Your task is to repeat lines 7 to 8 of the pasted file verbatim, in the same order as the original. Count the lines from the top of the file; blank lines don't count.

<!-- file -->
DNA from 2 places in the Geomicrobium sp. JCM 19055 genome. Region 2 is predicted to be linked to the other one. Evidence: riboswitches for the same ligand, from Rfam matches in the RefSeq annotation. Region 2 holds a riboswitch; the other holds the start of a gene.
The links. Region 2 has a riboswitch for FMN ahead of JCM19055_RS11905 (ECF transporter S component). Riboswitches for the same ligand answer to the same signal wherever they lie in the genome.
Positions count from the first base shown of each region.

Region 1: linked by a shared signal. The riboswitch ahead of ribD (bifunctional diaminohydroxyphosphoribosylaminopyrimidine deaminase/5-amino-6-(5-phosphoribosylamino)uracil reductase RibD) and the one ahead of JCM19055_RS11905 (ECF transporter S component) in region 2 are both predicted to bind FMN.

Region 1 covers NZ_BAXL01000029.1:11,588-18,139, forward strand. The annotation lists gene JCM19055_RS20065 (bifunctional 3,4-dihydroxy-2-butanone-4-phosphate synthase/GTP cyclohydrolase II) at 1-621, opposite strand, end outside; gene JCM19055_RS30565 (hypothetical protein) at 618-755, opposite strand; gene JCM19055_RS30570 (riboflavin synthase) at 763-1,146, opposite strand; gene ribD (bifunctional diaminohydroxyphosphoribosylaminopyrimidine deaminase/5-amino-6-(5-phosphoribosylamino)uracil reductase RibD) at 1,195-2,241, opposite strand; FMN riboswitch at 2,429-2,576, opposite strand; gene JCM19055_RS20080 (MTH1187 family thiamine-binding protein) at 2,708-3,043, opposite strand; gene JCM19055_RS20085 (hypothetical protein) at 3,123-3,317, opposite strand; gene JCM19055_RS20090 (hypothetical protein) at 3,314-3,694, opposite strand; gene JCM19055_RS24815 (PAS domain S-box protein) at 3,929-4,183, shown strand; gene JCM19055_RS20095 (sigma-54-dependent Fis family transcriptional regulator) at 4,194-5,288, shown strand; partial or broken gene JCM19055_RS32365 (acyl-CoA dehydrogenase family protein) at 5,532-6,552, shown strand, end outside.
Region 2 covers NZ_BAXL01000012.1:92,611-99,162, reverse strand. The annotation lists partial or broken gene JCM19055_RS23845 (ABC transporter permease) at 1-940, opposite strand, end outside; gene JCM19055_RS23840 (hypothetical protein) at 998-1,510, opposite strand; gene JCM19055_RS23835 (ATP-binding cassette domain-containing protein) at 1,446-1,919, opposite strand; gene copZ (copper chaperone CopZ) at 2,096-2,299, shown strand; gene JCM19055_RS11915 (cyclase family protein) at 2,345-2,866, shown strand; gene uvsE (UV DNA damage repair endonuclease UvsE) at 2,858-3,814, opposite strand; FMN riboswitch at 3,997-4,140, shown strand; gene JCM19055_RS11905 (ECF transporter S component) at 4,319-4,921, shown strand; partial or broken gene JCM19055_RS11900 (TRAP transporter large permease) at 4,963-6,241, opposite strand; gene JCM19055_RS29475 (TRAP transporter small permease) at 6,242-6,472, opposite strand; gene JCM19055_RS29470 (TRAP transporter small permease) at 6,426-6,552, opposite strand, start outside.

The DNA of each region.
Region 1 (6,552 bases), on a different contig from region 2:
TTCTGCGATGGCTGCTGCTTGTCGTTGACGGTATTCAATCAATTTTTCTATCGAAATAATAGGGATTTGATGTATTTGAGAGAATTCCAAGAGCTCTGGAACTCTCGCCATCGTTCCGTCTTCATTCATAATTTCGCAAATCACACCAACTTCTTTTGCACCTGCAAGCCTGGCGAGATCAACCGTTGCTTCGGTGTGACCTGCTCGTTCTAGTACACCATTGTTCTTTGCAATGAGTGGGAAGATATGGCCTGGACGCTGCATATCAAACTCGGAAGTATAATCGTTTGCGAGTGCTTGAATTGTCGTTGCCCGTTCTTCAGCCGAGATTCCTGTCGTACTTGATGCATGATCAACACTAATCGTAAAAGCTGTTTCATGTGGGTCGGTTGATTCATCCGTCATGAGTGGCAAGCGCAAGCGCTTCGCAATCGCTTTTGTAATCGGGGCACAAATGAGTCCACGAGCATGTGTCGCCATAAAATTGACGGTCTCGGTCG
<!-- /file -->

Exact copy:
The DNA of each region.
Region 1 (6,552 bases), on a different contig from region 2: